Let’s set the record straight: You absolutely can obtain a sexually transmitted disease or infection from oral sex. While some may choose to commit to their personal beliefs about what constitutes sex and what doesn’t, oral sex is medically defined as a sexual activity that puts people at risk for certain STDs and STIs.
According to the American Sexual Health Association, chlamydia, gonorrhea, and syphilis are the three most common STIs one can give or get through oral sex. The catch? If you’ve been infected, you may not notice any obvious signs or symptoms. You can only be certain of an infection-free body if you get tested.
What steps should you be taking to avoid STDs and STIs during oral sex? Here are four places to start.
1. Talk to Your Partner
While these conversations can feel awkward, they are necessary for practicing safe sex. Things to discuss include your sexual history, history of STIs, and protection. This talk can also help ease into the topic of what your partner enjoys the most, allowing for optimal pleasure for both of you with open communication as a part of your intimacy.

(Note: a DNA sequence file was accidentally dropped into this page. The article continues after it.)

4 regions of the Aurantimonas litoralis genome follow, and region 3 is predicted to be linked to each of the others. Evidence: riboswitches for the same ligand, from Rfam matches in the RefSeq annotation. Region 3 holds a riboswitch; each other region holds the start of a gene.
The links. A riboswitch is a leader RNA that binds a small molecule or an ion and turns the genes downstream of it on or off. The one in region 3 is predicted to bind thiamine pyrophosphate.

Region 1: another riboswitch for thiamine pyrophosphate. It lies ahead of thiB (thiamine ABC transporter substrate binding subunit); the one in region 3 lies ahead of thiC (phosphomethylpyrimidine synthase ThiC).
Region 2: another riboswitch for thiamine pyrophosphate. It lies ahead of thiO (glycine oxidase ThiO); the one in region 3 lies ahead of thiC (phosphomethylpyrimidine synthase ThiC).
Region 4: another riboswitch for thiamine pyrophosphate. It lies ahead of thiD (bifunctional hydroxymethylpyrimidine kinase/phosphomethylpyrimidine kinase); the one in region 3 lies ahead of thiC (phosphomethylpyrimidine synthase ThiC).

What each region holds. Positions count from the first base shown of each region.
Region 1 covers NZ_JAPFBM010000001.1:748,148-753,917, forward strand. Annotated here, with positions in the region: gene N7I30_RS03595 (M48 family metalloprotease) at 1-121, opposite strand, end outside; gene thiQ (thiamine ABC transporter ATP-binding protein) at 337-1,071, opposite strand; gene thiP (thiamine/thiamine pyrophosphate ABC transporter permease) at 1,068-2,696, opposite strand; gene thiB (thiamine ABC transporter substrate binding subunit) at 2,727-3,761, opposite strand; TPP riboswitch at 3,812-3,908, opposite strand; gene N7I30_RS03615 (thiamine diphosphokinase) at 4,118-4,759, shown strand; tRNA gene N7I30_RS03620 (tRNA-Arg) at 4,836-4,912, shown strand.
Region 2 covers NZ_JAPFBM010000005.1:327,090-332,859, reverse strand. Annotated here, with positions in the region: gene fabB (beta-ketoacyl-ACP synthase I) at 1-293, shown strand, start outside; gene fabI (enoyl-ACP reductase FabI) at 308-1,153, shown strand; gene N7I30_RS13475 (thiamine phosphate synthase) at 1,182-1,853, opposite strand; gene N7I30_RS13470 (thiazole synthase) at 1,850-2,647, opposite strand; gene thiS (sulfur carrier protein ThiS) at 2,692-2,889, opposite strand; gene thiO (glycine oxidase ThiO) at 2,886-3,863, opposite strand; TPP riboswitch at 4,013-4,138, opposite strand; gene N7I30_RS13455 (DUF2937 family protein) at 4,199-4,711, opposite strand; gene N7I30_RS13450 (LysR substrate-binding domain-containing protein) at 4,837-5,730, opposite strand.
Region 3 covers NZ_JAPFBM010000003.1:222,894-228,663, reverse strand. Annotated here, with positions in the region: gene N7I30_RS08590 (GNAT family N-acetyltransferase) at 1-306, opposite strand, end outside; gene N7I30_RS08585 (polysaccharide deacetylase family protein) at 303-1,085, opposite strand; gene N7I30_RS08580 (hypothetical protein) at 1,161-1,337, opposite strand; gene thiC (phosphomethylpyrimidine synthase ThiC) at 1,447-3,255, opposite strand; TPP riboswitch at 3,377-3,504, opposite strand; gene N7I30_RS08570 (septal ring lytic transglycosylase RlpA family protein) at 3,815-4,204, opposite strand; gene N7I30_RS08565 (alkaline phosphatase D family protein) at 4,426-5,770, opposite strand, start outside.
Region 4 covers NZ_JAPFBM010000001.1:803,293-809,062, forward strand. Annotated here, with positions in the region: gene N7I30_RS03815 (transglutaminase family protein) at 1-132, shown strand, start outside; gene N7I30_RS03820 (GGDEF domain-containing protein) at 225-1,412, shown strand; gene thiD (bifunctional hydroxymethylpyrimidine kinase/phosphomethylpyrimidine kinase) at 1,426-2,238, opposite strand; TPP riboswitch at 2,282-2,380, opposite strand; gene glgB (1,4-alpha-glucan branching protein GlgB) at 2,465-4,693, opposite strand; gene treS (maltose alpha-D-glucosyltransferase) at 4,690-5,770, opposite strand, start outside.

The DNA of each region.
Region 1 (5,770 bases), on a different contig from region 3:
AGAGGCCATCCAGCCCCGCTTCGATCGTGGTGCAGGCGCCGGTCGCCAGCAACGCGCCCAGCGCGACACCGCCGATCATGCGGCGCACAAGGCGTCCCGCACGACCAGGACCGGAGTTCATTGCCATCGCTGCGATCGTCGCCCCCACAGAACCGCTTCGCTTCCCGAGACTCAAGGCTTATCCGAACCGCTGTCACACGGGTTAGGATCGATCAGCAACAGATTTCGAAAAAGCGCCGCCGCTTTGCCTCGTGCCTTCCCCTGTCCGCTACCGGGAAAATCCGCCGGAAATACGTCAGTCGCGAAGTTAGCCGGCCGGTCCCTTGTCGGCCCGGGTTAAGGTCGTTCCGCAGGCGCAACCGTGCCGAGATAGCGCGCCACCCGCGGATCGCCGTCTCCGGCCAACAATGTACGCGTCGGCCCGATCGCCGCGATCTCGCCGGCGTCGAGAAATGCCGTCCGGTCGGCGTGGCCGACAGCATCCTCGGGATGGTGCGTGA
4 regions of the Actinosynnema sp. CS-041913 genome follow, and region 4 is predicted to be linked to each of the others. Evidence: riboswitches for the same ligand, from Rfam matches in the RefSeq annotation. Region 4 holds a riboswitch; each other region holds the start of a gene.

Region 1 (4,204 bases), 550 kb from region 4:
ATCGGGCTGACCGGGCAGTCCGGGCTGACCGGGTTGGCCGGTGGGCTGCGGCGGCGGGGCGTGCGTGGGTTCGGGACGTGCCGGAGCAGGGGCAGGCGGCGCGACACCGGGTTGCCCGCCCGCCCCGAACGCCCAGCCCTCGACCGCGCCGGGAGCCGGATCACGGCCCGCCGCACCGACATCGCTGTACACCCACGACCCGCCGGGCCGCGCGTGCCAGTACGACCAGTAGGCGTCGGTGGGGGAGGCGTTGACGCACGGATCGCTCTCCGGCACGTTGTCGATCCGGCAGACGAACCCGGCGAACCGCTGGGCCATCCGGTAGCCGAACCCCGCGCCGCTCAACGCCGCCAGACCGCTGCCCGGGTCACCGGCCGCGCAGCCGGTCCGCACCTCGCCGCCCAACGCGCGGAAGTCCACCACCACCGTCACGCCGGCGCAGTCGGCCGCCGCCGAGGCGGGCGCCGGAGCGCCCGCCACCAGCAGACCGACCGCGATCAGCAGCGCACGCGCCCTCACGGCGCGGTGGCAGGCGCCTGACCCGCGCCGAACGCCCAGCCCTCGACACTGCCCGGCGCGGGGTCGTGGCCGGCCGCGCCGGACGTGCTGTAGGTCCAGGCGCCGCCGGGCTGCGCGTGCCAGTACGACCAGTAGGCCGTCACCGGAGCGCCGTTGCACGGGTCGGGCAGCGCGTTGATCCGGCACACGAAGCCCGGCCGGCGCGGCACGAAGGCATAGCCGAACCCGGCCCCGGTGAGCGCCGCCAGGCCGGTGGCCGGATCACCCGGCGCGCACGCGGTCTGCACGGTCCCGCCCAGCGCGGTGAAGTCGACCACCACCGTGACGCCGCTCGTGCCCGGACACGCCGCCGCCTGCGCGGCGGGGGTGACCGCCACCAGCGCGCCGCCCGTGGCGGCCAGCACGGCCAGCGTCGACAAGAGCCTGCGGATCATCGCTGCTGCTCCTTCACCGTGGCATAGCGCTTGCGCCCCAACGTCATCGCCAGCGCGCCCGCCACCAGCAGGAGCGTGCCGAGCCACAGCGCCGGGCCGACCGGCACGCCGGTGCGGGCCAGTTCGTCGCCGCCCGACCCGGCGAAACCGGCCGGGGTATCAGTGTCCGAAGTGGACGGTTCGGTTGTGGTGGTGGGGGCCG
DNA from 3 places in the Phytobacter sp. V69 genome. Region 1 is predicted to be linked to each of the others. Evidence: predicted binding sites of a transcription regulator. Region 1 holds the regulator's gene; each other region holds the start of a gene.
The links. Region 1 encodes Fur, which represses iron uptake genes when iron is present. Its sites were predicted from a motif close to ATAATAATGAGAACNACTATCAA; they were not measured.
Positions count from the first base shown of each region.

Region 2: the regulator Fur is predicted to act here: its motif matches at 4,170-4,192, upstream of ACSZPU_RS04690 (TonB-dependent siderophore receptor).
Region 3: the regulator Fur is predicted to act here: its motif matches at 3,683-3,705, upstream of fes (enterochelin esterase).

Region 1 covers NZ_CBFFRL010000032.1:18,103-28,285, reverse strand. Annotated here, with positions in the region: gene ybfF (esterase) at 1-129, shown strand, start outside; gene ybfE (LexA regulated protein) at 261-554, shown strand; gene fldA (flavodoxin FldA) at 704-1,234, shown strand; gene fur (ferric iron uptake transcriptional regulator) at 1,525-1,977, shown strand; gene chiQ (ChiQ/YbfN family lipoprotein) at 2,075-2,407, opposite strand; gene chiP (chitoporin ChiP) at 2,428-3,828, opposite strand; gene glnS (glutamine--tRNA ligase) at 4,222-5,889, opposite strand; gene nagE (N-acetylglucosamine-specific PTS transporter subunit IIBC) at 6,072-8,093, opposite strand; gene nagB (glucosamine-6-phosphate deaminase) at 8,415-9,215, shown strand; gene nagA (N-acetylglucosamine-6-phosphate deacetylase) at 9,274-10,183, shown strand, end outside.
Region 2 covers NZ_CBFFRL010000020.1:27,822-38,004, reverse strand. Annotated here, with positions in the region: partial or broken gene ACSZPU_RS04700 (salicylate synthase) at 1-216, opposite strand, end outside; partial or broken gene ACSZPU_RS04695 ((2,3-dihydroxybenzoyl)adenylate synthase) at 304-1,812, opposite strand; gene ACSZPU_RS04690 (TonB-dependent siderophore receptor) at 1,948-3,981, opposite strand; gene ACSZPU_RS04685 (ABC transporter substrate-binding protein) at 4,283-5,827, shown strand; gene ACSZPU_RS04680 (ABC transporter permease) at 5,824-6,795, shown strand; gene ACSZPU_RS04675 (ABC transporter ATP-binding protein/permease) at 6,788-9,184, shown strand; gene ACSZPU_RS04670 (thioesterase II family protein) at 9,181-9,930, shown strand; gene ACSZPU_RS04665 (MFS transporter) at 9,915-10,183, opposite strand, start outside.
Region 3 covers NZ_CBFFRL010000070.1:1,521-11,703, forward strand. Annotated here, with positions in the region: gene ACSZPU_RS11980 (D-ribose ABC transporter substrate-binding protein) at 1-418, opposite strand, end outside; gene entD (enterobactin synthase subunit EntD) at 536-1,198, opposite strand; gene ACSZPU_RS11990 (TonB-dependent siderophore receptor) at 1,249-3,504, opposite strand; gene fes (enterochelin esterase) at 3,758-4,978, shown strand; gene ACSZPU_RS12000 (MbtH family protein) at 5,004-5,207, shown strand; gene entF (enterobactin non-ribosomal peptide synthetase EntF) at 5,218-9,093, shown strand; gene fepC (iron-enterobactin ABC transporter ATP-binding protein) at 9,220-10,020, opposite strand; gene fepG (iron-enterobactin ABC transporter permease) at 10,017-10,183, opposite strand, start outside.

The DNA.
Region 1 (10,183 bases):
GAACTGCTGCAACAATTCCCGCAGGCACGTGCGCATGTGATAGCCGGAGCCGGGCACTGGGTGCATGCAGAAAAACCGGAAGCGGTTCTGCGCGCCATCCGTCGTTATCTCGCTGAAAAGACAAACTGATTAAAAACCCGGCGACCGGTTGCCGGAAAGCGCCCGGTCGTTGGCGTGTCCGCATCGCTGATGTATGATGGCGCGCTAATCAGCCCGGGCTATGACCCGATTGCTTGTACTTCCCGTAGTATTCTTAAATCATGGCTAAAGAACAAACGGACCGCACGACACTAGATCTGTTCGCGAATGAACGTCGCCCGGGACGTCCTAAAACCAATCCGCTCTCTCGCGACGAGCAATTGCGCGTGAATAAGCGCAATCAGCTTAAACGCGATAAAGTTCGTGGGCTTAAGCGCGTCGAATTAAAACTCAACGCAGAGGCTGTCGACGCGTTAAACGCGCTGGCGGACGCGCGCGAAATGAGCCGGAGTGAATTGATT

2. Use Barrier Methods
To lower your chances of getting (or giving) an STI during oral sex, use a condom, dental dam, or other barrier methods. Of course, one can only guarantee not getting an STI by abstaining from oral sex – or be in a long-term, mutually monogamous relationship.
3. Seek Out Testing (and Treatment)
Often there will be no signs or symptoms for those infected with an STI, so it’s important to get tested, especially after unprotected sex or sexual activity with a new partner (or more than one partner).
Your general healthcare provider can aid you, but often times there are free clinics in your area as well. The beauty of technology allows you to Google phrases such as “STI testing near me.” STD testing centers, STD clinics, and Planned Parenthood are three types of places that might show up in your geographic location.
Or, check out this site where you can receive a long list of free and low-income health clinics based on your state. There are also national organizations that provide services or phone numbers to call for help.
4. Look for More Information
The Internet is your friend. There are dozens of wonderful clinics and organizations that have credible information on STDs, STIs, and everything in between. While there are a lot of myths floating around the web, do your research and figure out the reliable sites (.org, .edu) from the inaccurate blogosphere.
While it might feel like a hassle to remind yourself of the necessary safety precautions, it’ll be worth it in the long run. If you’re responsible and mature enough to being participating in sexual activity, then it’s important to be responsible and stay informed on the possible risks.
Cover image courtesy of Shutterstock.